Tech To Trails: Why It’s Ok To Bring It Outside
If you haven’t experienced the Pokemon phenomenon (say that 3x), then you either don’t care at all, or you’re trying really hard not to download it because: Bandwagon. While I am an advocate for playing video games, I can see how gaming on phones is hard for kids to manage. This is a challenge for our big kids and even us sometimes–and I think we get outdoors pretty often. If you find yourself in a cloud of guilt trying to figure out if your kids will turn into zombies, then you can take comfort knowing there’s light at the end of the next Poke Stop.
Set a time limit for cell phone games. We get outside regularly and once my big kids downloaded PokeMon Go on their cell phones, I noticed they wanted to play it every time we left the house. At first I was apprehensive about this. How can you not be if you’re a parent? At the same time, setting a time limit allows us to tell our kids it’s ok play their game but only for little while. It sets boundaries for them and assures us as parents that they won’t be playing on them all day.
Find a new activity to do when you’re outside. In the midst of Pokemon Go fever, instead of our normal hike that we usually do most days, we decided to climb down into the canyon to a little creek area. We explored and challenged ourselves to get down this pretty steep slope to reach it. Once we did, it was all new territory. Then we had to figure out how to get back up the slope we came from. Finding new activities to do or even taking a trail less hiked is a way to learn new things and challenge ourselves and our kids. Whatever the activity is, kids will remember and bring it up later.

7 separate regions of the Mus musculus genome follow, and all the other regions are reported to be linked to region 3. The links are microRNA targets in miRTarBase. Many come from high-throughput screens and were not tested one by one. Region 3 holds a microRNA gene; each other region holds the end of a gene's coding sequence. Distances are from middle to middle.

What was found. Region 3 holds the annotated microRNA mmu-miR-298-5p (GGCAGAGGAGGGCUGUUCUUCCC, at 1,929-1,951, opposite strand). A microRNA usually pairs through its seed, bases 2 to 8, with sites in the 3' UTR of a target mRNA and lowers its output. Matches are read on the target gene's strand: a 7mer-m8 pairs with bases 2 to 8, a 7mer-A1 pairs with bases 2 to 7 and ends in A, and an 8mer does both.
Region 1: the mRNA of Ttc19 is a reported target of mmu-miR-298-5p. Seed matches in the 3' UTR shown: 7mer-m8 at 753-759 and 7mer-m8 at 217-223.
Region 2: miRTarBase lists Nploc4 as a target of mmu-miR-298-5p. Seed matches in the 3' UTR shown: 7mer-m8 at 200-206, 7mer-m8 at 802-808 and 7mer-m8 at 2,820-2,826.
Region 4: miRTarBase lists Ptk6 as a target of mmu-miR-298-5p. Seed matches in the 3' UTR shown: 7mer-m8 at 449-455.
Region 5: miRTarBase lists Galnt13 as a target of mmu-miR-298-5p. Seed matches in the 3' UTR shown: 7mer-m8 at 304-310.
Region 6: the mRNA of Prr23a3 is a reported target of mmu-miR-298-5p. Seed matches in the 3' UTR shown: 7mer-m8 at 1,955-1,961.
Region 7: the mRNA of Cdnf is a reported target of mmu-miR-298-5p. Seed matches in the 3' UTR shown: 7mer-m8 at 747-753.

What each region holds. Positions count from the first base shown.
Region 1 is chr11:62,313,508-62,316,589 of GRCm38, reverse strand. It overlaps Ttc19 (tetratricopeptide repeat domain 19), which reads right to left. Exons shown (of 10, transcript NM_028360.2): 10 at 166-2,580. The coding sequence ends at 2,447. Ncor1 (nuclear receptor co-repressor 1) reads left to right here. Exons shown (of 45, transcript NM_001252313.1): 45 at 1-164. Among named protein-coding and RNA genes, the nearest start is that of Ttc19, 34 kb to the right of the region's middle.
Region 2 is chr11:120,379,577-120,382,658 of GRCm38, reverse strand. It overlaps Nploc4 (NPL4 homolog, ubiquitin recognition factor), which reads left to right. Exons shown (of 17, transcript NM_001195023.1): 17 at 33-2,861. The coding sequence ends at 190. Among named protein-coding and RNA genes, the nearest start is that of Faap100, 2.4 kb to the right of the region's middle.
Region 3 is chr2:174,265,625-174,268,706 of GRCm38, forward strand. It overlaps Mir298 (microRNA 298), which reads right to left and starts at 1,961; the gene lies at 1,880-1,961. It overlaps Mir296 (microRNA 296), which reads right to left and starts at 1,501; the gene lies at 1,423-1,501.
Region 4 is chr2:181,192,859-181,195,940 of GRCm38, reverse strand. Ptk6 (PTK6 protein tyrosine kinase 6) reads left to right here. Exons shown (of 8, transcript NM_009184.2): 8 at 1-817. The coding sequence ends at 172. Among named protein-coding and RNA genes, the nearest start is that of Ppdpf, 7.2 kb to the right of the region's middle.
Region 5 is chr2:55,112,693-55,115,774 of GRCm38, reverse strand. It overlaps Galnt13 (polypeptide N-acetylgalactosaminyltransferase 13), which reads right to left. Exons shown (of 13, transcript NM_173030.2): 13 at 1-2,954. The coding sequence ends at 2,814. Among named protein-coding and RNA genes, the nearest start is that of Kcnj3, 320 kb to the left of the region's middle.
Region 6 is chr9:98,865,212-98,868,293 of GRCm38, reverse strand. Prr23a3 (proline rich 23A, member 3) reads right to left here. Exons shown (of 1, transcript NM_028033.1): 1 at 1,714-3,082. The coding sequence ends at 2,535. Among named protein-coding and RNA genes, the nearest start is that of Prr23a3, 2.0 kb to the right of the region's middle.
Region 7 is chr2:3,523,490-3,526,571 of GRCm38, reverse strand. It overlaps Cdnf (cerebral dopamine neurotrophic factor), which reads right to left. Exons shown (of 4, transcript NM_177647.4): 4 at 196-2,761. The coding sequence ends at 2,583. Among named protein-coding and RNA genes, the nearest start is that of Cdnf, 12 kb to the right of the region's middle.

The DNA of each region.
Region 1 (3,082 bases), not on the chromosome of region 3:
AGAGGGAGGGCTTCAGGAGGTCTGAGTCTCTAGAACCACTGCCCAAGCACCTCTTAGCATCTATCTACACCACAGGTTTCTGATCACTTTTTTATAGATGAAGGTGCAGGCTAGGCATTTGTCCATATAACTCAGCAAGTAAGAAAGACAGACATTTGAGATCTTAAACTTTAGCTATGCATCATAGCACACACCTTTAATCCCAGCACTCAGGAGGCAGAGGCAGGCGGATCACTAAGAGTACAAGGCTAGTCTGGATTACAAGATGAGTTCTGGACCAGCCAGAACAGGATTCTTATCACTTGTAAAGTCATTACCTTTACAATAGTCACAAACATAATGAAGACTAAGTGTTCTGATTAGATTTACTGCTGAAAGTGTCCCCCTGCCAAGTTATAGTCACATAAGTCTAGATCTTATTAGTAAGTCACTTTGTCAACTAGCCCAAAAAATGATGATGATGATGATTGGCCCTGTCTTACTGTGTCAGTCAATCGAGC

Find a balance. Like coffee or sweets, we try to find a balance between enjoying them and knowing when we are taking advantage of them. There are days when our big kids abuse their cell phone. But we remind ourselves that we do other things with them. A lot of other things. There’s even times when we’ve immersed our kids with being outdoors so much that they tell us they don’t want to hike and they just want to chill. We’ve allowed them to bring their cell phones on hikes so they can take photos. But either way, we do our best at finding that balance between technology and the outdoors while having fun in the process.
Bring friends along. When you’re playing outside with friends, it’s always more fun. At least that is how I see my kids interacting when cousins or friends are with us. They all get together and find ways to explore and trees to climb, and share stories with one another. If there is game time set aside when you’re outdoors, I also find it easier to enforce time limits because once one puts their cell phone away, the others follow behind.
Realize that games like PokeMon Go can be a good thing. They could be sitting at home in the same spot for hours. Thank you developers for making it about moving outside to catch them all. The National Park Service released a video voicing their support of playing PokeMon Go while visiting parks. There were a few mentioned precautions, but ones I felt were very reasonable–like being sure to pay attention to your surroundings so you don’t fall. I also love that the message reminded us that while our kids (and maybe even some parents) are catching virtual creatures, that we stop and enjoy what’s around us. Overall, it was a message that as a parent I needed to hear and my kids needed to hear too.
How do you feel about the Pokemon phenom or other games and do you allow your child to play them while you’re outdoors? If so, what are some of the challenges you’ve been faced with?